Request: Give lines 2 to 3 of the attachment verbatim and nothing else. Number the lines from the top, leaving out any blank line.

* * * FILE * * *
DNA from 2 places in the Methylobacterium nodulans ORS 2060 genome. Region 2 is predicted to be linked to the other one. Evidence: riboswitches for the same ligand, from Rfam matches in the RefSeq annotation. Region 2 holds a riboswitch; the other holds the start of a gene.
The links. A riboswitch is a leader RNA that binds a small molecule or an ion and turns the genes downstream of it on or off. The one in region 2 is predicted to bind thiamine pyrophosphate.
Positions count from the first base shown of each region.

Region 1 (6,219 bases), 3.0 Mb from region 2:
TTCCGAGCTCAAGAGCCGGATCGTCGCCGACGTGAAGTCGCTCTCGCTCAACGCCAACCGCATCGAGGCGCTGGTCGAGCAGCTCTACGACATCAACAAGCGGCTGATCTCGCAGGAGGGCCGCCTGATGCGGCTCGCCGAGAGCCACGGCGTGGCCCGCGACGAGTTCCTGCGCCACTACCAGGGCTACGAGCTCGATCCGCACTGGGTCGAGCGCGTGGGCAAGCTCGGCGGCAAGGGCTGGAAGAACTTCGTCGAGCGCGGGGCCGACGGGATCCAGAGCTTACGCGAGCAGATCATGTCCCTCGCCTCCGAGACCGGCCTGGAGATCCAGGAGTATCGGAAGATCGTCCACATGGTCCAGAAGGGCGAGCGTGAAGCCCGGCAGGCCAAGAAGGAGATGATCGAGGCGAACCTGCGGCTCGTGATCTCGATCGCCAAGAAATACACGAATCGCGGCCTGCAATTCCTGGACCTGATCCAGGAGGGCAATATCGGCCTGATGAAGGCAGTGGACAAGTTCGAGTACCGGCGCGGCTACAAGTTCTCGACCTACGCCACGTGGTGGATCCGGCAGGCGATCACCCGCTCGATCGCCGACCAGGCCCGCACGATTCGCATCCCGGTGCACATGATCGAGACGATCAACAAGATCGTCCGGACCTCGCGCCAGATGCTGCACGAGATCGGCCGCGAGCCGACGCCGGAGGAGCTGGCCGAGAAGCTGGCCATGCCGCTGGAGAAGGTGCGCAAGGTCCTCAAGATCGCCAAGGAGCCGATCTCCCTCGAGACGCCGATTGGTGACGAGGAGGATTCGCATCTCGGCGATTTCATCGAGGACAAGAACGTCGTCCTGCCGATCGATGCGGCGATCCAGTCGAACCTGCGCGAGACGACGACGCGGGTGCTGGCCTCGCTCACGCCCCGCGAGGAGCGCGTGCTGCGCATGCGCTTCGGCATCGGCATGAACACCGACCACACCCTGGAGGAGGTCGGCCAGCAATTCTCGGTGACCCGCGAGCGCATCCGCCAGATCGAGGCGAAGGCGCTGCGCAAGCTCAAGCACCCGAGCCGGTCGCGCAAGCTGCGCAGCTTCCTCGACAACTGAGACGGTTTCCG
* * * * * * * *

The links. A riboswitch is a leader RNA that binds a small molecule or an ion and turns the genes downstream of it on or off. The one in region 2 is predicted to bind thiamine pyrophosphate.
Positions count from the first base shown of each region.